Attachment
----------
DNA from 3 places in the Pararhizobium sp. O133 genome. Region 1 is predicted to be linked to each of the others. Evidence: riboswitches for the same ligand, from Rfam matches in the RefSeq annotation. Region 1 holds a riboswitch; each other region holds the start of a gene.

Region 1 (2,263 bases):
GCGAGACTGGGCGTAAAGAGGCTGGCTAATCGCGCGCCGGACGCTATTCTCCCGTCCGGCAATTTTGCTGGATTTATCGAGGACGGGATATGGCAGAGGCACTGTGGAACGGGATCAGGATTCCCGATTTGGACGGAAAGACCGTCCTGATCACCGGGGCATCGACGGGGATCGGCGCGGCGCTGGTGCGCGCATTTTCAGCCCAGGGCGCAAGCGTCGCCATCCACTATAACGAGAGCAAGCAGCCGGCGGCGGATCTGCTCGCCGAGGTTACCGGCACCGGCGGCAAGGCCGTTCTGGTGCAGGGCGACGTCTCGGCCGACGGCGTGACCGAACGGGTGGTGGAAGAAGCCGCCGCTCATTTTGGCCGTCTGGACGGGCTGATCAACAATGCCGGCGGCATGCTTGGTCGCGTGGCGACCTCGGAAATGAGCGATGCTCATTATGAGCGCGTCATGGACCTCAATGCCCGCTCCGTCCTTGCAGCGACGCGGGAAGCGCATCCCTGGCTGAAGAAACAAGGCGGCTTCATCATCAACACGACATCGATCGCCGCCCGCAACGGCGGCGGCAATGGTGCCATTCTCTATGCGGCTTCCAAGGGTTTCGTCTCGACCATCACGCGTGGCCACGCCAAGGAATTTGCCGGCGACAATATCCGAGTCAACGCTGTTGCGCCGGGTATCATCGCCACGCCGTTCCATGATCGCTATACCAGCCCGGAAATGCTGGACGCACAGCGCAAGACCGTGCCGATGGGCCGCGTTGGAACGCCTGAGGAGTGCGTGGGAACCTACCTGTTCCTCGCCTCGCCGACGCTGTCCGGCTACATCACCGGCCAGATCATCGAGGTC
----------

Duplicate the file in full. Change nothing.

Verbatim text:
DNA from 3 places in the Pararhizobium sp. O133 genome. Region 1 is predicted to be linked to each of the others. Evidence: riboswitches for the same ligand, from Rfam matches in the RefSeq annotation. Region 1 holds a riboswitch; each other region holds the start of a gene.

Region 1 (2,263 bases):
GCGAGACTGGGCGTAAAGAGGCTGGCTAATCGCGCGCCGGACGCTATTCTCCCGTCCGGCAATTTTGCTGGATTTATCGAGGACGGGATATGGCAGAGGCACTGTGGAACGGGATCAGGATTCCCGATTTGGACGGAAAGACCGTCCTGATCACCGGGGCATCGACGGGGATCGGCGCGGCGCTGGTGCGCGCATTTTCAGCCCAGGGCGCAAGCGTCGCCATCCACTATAACGAGAGCAAGCAGCCGGCGGCGGATCTGCTCGCCGAGGTTACCGGCACCGGCGGCAAGGCCGTTCTGGTGCAGGGCGACGTCTCGGCCGACGGCGTGACCGAACGGGTGGTGGAAGAAGCCGCCGCTCATTTTGGCCGTCTGGACGGGCTGATCAACAATGCCGGCGGCATGCTTGGTCGCGTGGCGACCTCGGAAATGAGCGATGCTCATTATGAGCGCGTCATGGACCTCAATGCCCGCTCCGTCCTTGCAGCGACGCGGGAAGCGCATCCCTGGCTGAAGAAACAAGGCGGCTTCATCATCAACACGACATCGATCGCCGCCCGCAACGGCGGCGGCAATGGTGCCATTCTCTATGCGGCTTCCAAGGGTTTCGTCTCGACCATCACGCGTGGCCACGCCAAGGAATTTGCCGGCGACAATATCCGAGTCAACGCTGTTGCGCCGGGTATCATCGCCACGCCGTTCCATGATCGCTATACCAGCCCGGAAATGCTGGACGCACAGCGCAAGACCGTGCCGATGGGCCGCGTTGGAACGCCTGAGGAGTGCGTGGGAACCTACCTGTTCCTCGCCTCGCCGACGCTGTCCGGCTACATCACCGGCCAGATCATCGAGGTC